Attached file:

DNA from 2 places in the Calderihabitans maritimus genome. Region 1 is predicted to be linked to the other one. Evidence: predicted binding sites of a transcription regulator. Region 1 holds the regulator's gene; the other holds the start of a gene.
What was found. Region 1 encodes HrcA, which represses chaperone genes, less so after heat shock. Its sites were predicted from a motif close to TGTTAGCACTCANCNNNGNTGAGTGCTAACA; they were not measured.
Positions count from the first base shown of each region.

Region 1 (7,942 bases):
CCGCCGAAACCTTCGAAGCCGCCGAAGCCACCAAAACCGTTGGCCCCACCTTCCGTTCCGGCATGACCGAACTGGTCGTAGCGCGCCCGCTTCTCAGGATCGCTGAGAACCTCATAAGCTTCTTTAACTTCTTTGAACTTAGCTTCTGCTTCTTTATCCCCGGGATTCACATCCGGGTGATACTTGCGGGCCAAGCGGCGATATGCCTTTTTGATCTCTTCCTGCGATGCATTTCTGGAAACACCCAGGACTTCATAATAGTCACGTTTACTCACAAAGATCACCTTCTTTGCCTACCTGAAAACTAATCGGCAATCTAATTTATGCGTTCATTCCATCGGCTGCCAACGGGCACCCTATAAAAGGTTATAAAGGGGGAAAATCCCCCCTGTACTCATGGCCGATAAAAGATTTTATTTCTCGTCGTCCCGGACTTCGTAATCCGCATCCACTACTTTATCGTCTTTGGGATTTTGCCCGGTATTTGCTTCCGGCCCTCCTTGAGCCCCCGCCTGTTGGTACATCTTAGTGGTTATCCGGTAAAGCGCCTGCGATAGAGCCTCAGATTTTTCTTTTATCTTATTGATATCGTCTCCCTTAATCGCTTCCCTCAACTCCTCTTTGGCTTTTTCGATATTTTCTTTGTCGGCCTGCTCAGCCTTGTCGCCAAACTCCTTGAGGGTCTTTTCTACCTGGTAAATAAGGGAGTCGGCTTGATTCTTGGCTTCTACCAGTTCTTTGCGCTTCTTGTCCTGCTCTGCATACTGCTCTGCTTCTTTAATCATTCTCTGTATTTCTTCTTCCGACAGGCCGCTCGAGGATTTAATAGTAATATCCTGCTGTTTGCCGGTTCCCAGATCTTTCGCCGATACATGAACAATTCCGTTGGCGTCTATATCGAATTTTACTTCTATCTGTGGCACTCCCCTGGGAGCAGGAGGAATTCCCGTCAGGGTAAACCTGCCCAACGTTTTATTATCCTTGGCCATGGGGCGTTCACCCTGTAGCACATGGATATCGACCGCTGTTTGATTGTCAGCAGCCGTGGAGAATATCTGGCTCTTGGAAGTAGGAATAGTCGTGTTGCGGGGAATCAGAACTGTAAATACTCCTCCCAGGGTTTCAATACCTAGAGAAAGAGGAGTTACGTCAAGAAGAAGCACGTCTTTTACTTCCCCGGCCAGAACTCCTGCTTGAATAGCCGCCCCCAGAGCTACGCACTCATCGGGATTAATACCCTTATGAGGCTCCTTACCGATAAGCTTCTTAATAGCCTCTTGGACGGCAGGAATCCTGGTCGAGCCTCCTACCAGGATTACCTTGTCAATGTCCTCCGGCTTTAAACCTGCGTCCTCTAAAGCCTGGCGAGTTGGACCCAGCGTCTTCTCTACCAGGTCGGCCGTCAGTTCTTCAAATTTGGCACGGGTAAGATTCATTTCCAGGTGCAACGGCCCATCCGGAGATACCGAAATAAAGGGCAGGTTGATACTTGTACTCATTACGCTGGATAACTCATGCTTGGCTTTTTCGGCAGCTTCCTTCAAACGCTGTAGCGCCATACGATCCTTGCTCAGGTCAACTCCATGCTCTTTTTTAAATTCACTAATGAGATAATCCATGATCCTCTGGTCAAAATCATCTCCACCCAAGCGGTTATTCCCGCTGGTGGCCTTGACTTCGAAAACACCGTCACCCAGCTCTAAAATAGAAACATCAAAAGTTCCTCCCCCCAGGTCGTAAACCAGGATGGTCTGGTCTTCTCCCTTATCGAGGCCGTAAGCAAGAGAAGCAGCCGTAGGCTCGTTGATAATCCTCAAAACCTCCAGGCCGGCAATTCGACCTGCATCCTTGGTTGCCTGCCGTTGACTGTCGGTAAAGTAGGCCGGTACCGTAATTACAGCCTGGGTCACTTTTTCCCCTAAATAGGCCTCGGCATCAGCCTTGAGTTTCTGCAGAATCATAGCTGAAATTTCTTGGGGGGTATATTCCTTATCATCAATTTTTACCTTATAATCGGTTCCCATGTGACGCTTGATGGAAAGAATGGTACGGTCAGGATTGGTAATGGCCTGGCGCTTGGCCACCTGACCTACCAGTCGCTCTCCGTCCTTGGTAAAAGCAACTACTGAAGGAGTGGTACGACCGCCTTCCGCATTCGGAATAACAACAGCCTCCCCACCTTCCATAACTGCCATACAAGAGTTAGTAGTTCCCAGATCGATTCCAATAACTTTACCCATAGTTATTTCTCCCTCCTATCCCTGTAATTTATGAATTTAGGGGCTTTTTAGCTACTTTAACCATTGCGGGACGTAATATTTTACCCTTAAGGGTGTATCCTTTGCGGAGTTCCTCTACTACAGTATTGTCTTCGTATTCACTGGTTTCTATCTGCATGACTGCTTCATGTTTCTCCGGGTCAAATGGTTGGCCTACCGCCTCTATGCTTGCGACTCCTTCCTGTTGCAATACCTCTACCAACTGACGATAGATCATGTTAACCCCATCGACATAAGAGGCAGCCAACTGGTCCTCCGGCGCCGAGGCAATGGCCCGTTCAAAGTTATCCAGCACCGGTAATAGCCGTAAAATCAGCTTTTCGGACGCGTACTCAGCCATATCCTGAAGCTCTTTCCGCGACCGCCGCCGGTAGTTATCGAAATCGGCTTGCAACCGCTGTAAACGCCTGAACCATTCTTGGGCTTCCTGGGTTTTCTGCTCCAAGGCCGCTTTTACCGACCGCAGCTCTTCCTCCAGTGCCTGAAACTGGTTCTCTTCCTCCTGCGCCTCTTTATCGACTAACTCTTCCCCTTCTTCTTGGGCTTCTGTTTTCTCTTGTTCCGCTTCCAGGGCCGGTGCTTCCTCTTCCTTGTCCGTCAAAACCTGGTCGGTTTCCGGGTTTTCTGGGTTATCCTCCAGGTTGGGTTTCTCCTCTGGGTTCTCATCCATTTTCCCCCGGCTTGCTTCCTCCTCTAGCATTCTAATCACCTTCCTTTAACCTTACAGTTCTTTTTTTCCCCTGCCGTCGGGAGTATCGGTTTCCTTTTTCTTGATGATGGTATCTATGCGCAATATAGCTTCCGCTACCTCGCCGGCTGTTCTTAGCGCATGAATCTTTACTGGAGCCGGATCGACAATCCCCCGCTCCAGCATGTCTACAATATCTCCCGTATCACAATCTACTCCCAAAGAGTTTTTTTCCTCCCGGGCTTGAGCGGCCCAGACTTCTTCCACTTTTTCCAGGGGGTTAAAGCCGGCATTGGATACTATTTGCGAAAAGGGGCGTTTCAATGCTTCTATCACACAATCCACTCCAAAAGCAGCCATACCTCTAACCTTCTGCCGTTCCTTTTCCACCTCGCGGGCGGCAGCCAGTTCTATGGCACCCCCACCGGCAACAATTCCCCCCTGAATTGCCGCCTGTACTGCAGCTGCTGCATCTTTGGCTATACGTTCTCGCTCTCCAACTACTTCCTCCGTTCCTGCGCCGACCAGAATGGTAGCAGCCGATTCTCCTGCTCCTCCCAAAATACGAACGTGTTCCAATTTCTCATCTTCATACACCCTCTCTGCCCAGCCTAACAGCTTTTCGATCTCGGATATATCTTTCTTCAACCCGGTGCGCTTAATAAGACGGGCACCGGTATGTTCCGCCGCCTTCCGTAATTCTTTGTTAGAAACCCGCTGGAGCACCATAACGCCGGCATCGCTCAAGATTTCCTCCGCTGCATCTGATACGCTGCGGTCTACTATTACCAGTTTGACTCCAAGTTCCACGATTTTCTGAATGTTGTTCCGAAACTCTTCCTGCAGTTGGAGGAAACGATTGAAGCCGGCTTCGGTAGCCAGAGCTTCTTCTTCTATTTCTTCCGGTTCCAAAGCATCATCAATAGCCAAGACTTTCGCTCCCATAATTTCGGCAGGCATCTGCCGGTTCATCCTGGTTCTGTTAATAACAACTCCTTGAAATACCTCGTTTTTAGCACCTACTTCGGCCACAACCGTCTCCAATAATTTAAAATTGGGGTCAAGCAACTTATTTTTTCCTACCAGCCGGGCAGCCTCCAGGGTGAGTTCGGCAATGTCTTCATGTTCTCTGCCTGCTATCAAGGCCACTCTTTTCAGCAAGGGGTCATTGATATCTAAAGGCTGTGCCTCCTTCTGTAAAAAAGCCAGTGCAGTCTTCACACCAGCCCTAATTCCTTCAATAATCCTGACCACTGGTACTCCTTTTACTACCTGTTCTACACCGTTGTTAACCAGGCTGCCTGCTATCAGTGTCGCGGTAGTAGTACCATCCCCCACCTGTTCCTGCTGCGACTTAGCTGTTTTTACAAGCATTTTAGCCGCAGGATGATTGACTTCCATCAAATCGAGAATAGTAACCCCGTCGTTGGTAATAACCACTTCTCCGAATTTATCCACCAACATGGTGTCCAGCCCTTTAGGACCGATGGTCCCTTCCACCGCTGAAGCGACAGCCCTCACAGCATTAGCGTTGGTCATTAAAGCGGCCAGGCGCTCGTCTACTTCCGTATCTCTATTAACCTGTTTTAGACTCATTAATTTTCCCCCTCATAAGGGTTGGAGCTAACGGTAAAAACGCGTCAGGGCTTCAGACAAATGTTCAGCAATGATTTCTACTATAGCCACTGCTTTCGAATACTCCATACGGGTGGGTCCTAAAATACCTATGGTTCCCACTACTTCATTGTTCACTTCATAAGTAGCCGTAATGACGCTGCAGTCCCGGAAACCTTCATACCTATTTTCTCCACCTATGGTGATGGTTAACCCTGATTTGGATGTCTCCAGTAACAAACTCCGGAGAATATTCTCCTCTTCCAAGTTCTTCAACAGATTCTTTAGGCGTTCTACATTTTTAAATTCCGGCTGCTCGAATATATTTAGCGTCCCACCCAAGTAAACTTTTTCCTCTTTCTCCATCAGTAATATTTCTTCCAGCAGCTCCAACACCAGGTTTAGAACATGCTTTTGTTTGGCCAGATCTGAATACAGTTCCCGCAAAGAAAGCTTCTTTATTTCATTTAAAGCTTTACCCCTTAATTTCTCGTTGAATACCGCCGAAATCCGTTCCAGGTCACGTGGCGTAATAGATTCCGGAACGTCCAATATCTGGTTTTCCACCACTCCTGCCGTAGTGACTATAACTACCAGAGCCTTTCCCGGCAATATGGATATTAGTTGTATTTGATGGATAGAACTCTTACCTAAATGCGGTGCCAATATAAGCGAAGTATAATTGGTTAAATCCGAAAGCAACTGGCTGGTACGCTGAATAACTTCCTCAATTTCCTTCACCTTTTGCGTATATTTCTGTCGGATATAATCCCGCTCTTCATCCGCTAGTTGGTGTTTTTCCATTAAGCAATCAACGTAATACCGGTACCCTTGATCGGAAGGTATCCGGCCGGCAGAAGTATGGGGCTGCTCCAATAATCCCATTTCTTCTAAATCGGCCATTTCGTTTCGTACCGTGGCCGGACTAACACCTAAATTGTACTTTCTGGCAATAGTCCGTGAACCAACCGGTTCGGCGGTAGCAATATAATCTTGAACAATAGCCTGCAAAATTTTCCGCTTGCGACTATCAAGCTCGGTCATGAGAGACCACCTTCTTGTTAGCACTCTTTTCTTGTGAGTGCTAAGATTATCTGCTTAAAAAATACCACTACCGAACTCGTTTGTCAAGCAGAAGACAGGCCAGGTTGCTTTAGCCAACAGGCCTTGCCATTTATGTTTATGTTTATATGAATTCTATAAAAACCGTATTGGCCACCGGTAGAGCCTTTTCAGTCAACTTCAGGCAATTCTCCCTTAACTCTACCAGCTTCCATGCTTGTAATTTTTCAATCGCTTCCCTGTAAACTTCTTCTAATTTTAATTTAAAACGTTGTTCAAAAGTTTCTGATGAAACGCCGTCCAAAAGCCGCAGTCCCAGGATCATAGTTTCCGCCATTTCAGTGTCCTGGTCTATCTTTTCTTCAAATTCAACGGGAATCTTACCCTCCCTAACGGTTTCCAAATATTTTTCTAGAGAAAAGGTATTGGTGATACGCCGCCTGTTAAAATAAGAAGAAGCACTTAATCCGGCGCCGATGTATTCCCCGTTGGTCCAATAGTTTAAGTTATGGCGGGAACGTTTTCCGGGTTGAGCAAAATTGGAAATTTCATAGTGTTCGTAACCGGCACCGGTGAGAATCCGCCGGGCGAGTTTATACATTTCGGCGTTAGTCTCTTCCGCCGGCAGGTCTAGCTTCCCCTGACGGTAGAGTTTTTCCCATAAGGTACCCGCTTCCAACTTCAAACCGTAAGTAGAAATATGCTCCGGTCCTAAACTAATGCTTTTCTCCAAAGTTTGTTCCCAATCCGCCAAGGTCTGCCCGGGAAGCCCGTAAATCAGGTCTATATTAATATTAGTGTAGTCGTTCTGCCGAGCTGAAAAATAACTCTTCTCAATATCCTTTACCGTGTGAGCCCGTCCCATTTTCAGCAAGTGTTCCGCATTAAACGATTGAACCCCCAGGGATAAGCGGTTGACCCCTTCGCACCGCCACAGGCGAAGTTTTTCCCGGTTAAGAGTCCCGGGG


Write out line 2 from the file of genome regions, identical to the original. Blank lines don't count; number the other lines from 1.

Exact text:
What was found. Region 1 encodes HrcA, which represses chaperone genes, less so after heat shock. Its sites were predicted from a motif close to TGTTAGCACTCANCNNNGNTGAGTGCTAACA; they were not measured.